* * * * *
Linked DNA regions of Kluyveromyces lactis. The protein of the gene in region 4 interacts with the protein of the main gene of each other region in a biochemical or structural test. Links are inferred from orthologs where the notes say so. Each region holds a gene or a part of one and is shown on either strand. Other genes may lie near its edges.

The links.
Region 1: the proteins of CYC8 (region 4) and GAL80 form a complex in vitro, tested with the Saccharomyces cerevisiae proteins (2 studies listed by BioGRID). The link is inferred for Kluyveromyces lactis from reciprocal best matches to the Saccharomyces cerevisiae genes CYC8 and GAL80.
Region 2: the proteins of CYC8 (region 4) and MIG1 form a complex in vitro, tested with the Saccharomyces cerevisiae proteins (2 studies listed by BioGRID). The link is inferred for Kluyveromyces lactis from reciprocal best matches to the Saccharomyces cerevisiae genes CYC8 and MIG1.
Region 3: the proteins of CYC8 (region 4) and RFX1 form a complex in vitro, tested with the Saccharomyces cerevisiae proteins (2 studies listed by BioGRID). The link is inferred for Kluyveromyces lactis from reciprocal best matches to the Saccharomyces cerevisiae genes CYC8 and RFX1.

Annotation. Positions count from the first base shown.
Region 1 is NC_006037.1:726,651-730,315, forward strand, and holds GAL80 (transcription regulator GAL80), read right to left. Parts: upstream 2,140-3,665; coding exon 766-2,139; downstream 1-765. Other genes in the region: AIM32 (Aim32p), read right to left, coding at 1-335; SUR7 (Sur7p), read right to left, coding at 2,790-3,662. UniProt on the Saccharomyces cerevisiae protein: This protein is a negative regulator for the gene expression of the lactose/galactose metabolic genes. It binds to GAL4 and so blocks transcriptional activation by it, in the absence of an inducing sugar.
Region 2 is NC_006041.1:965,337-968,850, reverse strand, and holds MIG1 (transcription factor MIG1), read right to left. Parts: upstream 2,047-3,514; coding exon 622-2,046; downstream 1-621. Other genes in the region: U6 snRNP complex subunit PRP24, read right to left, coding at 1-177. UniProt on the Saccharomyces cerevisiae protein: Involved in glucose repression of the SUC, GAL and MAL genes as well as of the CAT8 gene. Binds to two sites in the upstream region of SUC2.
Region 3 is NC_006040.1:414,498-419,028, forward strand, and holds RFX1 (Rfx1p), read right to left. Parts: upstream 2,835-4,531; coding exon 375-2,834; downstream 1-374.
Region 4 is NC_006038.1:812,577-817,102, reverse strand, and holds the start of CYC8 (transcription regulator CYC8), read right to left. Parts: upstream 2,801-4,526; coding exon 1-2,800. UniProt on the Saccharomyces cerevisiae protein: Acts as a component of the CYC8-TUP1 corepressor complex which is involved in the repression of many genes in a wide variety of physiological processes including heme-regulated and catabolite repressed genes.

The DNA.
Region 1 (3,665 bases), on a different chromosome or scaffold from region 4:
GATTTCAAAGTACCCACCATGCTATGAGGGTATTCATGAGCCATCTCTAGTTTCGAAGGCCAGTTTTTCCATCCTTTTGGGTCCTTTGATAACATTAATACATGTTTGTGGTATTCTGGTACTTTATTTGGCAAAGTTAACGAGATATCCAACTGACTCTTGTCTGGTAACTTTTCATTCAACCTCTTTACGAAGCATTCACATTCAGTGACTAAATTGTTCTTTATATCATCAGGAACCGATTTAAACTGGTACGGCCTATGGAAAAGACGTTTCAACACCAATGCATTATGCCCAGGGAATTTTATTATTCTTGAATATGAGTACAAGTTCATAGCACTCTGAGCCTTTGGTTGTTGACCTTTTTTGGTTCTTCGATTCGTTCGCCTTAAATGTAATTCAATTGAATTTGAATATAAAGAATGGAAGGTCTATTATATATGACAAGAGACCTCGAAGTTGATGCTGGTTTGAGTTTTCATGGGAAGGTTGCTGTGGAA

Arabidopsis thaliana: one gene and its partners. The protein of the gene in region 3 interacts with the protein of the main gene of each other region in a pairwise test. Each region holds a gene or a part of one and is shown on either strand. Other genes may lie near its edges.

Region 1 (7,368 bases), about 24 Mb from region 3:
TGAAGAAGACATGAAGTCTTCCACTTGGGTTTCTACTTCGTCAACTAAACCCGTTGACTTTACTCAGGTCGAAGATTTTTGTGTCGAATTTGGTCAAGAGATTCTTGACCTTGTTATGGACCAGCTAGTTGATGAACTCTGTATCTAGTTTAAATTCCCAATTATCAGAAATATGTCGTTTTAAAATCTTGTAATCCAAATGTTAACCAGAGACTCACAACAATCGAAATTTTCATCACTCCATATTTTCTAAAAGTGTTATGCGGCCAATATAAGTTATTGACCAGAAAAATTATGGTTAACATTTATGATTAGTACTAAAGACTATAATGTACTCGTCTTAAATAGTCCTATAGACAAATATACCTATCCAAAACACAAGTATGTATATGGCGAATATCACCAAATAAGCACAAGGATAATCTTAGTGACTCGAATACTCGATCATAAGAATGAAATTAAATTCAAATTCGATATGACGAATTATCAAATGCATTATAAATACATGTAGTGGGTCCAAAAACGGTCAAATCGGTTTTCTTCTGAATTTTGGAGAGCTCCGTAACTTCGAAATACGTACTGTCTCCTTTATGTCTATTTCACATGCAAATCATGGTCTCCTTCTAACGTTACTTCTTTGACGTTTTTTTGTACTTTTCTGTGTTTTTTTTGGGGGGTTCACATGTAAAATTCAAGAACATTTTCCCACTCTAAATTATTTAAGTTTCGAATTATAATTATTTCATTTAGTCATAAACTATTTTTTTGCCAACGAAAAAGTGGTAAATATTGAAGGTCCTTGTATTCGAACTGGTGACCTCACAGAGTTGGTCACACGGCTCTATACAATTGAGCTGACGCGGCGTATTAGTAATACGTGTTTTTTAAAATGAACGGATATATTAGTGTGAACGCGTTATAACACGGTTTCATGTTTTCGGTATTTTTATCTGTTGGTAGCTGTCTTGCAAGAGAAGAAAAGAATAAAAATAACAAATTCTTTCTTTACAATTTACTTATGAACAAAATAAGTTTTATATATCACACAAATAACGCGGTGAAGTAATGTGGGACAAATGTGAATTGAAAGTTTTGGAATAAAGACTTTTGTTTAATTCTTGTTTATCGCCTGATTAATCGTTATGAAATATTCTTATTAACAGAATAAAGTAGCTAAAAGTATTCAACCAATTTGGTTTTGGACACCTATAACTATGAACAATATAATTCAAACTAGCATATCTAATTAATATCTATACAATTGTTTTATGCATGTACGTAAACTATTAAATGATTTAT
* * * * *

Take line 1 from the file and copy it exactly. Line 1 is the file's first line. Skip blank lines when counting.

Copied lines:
Linked DNA regions of Kluyveromyces lactis. The protein of the gene in region 4 interacts with the protein of the main gene of each other region in a biochemical or structural test. Links are inferred from orthologs where the notes say so. Each region holds a gene or a part of one and is shown on either strand. Other genes may lie near its edges.